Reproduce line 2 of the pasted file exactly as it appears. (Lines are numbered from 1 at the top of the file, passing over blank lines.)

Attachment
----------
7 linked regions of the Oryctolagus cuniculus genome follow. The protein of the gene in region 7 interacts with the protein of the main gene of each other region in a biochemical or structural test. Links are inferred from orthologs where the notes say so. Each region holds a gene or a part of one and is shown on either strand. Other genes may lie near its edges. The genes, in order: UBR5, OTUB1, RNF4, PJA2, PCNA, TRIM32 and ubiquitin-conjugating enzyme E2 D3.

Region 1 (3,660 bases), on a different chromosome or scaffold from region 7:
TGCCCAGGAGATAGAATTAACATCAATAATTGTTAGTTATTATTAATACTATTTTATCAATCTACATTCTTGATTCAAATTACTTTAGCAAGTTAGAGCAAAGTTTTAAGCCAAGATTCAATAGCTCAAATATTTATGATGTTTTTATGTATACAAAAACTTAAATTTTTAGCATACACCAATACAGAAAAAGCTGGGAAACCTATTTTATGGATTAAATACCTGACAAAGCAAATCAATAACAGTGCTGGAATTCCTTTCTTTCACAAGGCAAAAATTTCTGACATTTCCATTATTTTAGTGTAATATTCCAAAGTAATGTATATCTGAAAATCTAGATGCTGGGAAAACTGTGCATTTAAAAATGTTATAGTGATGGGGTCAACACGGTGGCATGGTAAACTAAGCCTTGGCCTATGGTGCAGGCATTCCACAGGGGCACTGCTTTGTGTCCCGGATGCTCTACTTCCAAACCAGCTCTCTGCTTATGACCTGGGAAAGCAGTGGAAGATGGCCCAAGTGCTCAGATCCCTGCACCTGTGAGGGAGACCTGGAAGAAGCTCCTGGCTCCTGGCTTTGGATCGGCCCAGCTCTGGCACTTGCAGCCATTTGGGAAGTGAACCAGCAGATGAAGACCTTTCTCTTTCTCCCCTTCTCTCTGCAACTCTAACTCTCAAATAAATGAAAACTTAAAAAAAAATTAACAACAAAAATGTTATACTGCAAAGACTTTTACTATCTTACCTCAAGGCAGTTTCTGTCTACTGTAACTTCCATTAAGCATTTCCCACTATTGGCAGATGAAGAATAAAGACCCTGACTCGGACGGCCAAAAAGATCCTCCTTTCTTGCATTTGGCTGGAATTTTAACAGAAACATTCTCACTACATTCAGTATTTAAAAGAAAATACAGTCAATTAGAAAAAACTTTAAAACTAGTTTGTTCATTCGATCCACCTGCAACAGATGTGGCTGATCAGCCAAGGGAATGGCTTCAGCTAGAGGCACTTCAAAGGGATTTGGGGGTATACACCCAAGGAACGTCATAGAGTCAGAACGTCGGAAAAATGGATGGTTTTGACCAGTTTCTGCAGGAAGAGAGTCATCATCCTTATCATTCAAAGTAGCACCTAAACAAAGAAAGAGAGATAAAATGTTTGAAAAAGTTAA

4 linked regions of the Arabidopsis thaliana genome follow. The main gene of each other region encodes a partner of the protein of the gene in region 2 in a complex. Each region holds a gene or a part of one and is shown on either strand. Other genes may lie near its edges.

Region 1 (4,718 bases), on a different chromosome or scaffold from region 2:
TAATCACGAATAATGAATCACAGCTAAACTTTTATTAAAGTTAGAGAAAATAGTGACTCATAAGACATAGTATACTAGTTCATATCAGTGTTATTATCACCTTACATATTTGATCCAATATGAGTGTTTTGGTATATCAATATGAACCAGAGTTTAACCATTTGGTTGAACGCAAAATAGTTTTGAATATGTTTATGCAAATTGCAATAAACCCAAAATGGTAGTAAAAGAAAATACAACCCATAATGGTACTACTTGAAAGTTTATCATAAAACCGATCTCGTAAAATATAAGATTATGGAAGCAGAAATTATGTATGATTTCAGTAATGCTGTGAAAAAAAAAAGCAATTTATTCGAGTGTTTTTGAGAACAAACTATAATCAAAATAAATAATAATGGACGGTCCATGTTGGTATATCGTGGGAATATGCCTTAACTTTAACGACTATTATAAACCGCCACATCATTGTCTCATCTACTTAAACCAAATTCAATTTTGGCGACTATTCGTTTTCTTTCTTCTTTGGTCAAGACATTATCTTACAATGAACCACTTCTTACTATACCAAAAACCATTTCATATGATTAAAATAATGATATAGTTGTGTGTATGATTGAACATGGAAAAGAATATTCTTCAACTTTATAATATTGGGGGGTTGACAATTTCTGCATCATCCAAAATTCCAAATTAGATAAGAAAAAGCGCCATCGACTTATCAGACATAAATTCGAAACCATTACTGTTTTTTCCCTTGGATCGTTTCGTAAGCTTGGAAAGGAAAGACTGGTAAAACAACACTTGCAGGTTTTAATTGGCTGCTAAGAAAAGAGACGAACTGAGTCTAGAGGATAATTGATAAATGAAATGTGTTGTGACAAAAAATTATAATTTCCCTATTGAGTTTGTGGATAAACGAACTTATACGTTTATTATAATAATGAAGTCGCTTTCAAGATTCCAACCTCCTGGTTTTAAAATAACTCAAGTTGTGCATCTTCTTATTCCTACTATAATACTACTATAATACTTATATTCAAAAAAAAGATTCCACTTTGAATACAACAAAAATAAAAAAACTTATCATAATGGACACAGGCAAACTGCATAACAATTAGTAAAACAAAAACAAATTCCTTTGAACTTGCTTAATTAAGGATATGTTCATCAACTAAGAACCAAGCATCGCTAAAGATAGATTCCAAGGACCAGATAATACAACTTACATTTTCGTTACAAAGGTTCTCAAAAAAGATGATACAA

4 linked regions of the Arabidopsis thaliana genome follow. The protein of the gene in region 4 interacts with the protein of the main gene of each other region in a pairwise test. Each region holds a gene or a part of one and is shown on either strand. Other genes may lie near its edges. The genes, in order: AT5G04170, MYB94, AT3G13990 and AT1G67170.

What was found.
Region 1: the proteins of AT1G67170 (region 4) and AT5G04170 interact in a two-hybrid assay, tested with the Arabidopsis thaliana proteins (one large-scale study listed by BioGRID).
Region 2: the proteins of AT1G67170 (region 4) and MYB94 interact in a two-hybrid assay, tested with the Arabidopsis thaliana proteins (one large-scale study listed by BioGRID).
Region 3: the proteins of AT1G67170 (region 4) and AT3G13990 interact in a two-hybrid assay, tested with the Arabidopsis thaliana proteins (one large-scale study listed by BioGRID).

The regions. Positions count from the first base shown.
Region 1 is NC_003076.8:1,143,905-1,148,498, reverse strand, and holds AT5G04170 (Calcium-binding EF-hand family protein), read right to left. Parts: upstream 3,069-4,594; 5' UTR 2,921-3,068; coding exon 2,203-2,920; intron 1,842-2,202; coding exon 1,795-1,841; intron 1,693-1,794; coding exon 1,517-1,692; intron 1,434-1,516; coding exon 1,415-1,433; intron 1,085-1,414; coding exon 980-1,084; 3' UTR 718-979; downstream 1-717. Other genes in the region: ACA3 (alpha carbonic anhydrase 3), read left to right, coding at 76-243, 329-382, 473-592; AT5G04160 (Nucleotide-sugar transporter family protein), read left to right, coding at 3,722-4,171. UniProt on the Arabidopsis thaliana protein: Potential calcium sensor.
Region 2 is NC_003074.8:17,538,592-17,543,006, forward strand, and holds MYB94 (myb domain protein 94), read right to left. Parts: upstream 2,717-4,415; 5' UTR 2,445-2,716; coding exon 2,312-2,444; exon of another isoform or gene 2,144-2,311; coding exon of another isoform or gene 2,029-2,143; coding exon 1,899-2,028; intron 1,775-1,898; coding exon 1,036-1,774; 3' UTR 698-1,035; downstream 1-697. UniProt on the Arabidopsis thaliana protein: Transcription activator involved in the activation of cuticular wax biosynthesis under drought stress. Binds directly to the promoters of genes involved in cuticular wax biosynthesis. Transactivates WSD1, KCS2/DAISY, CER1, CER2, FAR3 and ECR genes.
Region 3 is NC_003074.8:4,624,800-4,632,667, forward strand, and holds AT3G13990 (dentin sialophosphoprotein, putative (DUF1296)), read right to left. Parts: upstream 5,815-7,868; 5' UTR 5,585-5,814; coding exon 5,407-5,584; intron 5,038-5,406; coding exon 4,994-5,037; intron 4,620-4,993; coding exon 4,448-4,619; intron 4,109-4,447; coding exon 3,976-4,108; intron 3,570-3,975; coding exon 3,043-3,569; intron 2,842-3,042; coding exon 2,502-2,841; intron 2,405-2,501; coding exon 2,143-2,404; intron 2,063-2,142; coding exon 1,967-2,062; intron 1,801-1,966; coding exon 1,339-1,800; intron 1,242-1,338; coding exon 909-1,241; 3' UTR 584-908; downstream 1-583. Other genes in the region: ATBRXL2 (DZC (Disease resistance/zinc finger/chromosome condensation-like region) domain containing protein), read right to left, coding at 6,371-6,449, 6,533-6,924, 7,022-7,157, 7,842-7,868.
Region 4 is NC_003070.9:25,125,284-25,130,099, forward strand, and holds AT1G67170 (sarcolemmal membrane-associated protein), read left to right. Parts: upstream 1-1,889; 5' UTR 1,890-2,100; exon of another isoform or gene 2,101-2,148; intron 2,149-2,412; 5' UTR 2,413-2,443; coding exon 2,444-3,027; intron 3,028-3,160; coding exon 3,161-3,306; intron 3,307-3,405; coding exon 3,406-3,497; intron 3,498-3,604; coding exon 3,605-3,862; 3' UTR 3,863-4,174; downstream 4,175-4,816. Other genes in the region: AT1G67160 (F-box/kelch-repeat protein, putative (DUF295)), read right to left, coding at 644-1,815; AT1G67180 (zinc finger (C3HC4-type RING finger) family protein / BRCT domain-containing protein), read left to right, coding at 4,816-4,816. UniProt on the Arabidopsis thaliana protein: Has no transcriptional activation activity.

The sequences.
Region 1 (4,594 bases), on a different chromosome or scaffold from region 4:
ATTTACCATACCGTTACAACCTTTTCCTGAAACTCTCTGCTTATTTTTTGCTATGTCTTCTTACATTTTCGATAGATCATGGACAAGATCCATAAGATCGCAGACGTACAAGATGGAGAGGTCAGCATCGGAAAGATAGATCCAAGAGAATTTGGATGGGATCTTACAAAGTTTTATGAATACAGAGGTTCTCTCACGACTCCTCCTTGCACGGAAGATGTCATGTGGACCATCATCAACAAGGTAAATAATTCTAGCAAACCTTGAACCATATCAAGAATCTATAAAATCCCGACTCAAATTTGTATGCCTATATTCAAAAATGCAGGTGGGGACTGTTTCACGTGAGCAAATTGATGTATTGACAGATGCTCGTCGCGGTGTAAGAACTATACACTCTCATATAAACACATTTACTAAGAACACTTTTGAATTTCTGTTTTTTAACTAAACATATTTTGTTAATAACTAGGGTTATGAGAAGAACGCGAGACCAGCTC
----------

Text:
Region 1 (3,660 bases), on a different chromosome or scaffold from region 7: